I love the premise of this book, being a researcher and historian myself. I also like investigations into the paranormal. However - this ends up bordering on magic and fantasy. The historical side of the story was very well done. I would like to have learned more about these women and their relationships with their daughters. It's interesting to see Connie's mother covering up her magical abilities in New Age mysticism, and to show the relationship develop between Connie and her mother. I did find it a little hard to swallow the idea that Connie is only learning of her own paranormal abilities in her twenties. I also wish that the psychic and paranormal elements had been more "ordinary" and less fantastical. The love story between Connie and Sam the steeplejack was sweet. I wouldn't call this a mystery exactly, since the clues were obvious to the reader, nor is it a thriller. You'll know who the bad guy is long before Connie does. I listened to the audiobook, so the phonetic dialect spellings didn't bother me. On the other hand, I wasn't at all convinced by the narrator's (Katherine Kellgren) Boston accent.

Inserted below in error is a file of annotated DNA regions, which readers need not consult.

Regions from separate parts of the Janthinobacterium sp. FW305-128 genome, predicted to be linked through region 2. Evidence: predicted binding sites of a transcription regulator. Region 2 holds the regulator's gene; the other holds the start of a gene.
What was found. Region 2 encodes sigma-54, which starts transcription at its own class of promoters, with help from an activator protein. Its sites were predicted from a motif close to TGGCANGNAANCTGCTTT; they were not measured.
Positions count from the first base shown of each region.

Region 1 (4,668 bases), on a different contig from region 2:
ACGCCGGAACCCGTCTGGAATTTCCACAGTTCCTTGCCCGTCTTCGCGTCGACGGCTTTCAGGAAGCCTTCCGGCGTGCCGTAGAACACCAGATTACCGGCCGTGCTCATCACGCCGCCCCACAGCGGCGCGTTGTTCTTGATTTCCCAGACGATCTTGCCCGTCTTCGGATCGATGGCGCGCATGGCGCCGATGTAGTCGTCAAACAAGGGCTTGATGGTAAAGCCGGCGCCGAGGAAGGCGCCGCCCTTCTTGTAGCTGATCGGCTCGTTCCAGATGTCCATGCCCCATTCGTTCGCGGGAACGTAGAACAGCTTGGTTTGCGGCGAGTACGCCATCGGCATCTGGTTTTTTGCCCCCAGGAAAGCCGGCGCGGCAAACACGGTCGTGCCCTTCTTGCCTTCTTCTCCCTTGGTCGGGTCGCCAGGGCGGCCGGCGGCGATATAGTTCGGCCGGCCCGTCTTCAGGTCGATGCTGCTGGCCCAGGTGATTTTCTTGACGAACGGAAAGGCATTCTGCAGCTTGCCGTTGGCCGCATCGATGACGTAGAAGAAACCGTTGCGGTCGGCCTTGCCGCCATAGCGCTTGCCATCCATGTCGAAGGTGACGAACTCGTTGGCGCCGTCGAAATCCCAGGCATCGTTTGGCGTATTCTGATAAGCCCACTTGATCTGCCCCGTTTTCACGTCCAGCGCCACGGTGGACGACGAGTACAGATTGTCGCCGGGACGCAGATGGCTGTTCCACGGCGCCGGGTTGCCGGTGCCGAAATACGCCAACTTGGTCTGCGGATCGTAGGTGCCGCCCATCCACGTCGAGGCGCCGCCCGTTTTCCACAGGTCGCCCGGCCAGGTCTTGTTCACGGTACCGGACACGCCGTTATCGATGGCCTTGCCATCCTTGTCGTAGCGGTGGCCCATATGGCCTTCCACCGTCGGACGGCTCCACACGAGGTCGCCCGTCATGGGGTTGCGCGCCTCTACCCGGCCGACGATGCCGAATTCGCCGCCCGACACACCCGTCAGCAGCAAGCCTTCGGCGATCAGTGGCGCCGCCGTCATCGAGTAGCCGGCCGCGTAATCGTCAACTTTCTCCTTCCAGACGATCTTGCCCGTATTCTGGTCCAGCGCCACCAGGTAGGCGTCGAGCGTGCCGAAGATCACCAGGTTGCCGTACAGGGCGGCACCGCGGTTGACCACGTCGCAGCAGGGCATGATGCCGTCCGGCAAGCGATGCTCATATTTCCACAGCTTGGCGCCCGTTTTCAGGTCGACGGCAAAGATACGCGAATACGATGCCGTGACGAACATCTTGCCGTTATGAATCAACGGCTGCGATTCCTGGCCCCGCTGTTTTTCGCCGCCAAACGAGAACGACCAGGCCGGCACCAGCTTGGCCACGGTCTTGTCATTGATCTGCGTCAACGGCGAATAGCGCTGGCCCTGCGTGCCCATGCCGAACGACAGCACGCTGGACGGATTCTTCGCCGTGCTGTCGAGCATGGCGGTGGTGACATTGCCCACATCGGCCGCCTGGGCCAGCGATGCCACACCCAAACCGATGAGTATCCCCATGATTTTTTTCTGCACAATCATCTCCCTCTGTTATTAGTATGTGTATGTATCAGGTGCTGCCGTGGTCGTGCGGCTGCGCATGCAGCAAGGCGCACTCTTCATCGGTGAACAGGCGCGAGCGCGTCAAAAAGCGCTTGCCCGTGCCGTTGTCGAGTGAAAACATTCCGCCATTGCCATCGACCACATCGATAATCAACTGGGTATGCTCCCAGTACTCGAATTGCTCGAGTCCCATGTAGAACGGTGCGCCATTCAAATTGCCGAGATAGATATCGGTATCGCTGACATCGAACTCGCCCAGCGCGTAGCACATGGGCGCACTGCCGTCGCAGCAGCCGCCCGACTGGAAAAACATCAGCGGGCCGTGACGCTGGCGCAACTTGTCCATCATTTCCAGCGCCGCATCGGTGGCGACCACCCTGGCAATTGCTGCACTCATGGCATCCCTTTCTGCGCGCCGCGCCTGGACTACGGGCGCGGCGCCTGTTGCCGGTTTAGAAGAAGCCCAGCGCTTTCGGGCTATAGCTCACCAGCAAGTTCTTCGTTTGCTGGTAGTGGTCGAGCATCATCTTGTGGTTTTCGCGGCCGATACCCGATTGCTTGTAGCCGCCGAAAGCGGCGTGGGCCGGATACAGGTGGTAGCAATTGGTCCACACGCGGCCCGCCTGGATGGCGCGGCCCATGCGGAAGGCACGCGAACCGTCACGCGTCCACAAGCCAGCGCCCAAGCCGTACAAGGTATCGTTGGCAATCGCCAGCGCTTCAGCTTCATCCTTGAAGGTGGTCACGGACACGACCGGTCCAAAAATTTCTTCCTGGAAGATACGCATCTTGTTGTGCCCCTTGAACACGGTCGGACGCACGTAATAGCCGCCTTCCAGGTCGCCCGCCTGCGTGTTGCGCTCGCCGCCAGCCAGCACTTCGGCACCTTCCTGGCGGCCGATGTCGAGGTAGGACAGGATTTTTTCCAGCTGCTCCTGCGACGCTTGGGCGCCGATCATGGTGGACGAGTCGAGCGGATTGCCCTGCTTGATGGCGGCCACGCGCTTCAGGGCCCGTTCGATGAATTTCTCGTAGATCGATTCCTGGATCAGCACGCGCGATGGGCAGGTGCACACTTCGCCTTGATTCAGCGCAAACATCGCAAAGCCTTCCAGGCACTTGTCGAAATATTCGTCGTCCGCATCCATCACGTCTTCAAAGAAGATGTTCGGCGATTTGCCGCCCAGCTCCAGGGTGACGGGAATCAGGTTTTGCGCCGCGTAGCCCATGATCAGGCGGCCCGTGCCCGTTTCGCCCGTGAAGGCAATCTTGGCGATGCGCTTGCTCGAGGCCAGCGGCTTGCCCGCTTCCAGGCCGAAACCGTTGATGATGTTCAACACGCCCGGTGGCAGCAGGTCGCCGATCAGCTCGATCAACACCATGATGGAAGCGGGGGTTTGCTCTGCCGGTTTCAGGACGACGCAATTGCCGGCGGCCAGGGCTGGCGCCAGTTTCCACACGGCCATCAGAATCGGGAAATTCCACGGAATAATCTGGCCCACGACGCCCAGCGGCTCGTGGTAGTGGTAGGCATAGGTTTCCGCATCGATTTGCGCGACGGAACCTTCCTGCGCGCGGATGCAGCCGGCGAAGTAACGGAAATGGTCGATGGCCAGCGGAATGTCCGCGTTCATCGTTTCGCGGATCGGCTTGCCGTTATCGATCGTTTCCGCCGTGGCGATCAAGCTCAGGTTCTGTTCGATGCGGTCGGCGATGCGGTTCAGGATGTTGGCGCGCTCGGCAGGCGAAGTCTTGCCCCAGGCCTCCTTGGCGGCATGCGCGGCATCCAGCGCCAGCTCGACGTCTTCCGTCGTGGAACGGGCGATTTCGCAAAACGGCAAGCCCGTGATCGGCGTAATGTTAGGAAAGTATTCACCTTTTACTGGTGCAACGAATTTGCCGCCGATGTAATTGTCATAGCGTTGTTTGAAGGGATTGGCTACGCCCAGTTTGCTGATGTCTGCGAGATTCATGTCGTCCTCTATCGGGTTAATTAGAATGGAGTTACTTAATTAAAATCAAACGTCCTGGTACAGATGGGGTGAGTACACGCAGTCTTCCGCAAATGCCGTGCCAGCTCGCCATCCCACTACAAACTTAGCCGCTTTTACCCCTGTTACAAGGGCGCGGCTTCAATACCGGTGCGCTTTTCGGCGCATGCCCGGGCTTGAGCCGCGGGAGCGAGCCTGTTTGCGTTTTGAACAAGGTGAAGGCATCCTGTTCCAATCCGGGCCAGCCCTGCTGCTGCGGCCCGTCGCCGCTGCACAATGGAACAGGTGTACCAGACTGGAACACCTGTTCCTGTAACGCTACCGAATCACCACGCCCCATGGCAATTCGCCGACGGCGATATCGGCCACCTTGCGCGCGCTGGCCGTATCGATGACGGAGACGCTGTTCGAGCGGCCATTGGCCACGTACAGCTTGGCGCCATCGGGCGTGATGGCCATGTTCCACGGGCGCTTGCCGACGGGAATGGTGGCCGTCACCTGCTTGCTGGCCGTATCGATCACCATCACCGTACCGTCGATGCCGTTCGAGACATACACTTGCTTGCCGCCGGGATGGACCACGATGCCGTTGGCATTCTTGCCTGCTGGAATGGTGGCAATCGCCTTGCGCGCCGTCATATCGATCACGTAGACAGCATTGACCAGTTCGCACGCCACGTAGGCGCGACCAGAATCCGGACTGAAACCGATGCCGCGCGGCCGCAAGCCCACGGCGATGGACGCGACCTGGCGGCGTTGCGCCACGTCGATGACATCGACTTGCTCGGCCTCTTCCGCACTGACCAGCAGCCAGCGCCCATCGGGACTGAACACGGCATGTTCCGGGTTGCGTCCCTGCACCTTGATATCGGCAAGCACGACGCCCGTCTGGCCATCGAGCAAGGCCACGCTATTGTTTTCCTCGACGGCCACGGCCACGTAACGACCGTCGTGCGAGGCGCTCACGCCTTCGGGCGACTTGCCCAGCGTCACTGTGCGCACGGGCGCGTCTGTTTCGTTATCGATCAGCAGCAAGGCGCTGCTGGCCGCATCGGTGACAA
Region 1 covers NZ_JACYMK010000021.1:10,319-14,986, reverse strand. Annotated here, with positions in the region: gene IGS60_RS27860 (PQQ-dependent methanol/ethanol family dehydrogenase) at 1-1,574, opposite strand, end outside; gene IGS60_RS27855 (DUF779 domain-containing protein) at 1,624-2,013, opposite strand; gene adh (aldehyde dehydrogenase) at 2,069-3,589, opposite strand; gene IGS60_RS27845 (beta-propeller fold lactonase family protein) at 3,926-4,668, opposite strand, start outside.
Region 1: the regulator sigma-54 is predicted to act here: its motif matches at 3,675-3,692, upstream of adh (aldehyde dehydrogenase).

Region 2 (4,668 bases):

Description: Harvard graduate student Connie Goodwin plans on dedicating her summer to research. Her plans begin to fall into place when she is tasked with selling her grandmother's reclusive Salem home. However, upon discovering a seventeenth-century Bible, Connie unwittingly walks into an ancient mystery and embarks on a quest to discover a book that contains ultimate knowledge.